The slogans were familiar. Death to America. Death to Israel. Death to the American-Zionist plot. But echoing off the walls of West Beirut's shopping streets yesterday - more than two years after the end of the Lebanese war - the thousands of voices possessed an eerie quality.
Hizbollah was back in town. Its members were monopolising the centre of Beirut with their yellow and red flags and their posters calling for military resistance to the Israelis in southern Lebanon and an end to the Washington peace talks.
European businessmen found themselves caught up in hour-long traffic jams while others watched with fascination and faint concern as Hizbollah's unarmed legions tramped past them. They were under no threat. Hizbollah was on its best behaviour.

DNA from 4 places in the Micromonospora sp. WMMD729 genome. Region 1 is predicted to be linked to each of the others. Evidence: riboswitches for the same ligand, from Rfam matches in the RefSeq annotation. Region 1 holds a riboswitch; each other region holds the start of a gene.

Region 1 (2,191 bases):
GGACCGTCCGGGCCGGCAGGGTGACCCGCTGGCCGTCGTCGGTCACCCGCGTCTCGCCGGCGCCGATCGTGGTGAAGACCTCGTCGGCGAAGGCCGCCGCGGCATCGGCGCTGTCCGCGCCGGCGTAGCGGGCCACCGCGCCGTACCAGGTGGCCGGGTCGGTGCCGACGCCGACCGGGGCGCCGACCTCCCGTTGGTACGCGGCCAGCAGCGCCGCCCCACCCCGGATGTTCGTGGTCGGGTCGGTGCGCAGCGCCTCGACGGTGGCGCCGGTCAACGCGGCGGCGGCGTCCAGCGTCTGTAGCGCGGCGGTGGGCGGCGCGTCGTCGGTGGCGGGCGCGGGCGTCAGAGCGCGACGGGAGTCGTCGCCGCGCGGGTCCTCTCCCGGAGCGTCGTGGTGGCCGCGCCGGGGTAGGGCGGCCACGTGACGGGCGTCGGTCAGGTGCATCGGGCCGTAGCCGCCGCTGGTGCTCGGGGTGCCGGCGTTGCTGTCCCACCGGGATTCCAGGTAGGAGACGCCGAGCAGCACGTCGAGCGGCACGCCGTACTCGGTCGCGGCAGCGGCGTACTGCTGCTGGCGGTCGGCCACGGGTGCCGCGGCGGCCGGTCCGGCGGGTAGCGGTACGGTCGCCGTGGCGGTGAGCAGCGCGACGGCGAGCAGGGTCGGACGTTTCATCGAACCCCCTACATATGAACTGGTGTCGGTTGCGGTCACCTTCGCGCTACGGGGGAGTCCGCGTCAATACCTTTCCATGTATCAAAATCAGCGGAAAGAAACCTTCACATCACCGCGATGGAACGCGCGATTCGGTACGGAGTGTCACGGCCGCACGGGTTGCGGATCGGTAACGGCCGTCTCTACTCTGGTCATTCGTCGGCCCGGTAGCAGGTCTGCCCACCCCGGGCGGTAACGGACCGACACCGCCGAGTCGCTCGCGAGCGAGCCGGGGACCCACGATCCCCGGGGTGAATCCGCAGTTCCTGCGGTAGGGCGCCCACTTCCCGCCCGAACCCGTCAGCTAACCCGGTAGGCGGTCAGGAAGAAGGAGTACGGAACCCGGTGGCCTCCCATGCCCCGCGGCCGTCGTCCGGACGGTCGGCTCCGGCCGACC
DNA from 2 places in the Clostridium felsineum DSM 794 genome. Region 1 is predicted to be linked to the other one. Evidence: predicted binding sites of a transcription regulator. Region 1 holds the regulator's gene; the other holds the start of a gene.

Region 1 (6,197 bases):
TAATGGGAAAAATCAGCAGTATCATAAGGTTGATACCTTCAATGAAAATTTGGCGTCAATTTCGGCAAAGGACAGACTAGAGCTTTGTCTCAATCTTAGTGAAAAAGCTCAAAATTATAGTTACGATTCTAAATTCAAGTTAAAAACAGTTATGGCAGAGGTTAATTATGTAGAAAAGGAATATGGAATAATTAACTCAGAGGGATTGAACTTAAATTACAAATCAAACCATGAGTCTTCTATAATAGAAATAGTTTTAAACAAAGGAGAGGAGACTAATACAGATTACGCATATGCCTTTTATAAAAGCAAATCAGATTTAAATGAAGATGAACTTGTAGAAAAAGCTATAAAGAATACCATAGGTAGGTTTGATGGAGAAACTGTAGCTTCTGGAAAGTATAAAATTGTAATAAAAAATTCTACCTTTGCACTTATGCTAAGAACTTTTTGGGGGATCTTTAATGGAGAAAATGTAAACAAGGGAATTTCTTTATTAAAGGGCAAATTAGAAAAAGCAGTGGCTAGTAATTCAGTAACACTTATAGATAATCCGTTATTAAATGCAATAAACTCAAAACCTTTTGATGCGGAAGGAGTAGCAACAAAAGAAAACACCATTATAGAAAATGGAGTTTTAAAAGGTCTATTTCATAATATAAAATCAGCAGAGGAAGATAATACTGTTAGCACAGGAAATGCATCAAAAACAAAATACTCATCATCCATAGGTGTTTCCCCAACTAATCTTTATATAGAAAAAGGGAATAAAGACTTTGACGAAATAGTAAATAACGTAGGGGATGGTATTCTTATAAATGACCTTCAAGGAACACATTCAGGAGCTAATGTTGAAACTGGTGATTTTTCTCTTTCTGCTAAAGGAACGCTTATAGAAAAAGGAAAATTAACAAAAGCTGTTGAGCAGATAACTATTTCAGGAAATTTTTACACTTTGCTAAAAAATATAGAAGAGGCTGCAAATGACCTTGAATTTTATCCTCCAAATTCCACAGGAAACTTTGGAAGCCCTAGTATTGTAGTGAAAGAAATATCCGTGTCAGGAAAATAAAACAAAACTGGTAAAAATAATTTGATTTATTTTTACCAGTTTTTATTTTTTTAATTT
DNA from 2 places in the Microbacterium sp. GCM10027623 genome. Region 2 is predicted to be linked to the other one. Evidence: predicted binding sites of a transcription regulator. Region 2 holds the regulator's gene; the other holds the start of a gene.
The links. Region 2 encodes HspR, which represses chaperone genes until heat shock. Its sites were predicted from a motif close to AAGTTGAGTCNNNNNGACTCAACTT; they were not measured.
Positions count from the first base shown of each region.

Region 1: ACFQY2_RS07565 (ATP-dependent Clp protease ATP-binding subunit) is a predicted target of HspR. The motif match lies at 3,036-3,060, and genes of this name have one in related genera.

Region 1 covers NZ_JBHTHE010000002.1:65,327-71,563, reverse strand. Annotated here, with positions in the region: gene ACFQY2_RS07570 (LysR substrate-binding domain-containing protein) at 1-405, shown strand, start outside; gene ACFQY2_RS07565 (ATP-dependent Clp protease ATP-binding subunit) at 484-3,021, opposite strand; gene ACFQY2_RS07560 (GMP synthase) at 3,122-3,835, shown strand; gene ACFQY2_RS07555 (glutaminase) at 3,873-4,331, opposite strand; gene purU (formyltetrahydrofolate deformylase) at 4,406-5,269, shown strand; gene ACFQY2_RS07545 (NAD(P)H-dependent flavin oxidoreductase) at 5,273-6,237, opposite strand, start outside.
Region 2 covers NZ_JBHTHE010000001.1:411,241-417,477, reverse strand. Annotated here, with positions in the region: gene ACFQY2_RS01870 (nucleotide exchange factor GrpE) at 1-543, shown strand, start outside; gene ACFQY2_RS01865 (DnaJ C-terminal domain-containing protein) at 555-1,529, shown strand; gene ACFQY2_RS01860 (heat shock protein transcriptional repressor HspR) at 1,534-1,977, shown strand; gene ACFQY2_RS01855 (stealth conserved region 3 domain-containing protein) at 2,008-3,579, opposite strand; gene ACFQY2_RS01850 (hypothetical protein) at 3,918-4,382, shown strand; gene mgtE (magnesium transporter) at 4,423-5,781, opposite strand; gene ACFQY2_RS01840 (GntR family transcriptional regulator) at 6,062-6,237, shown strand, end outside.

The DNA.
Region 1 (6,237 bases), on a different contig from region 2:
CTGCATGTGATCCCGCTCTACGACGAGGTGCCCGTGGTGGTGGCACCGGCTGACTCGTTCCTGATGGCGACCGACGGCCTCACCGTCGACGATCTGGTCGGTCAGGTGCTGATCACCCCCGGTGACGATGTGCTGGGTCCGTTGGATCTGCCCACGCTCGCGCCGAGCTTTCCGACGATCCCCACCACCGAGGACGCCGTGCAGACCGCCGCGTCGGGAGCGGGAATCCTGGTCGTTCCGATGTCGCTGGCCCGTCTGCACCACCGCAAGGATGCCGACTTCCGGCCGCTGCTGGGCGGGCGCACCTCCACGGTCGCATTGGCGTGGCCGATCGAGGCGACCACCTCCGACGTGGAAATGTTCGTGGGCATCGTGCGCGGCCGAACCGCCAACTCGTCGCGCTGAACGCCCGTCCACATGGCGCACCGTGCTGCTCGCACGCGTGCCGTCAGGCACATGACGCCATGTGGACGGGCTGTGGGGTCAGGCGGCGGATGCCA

The message was not as simple as the banners suggested. Ostensibly, Hizbollah was supporting the continuation of the armed struggle against Israel. But its target seemed closer to home. The office of Lebanon's Prime Minister, Rafiq Hariri, a Saudi billionaire, lay scarcely 50 yards from the young men carrying a covert message all its own. 'The peace of regimes is not binding on a nation,' it announced, signed in big green letters with the word: 'Hizbollah'. Was it, perhaps, Mr Hariri's 'regime' to which it was referring?
Hizbollah members are among the Prime Minister's critics. They do not like Saudi Arabia, they do not like Mr Hariri's plans to reclaim Shia Muslim property along the coast south of Beirut, and they do not like his financial connections with the United States. And Hizbollah sympathisers think Mr Hariri is becoming far too powerful.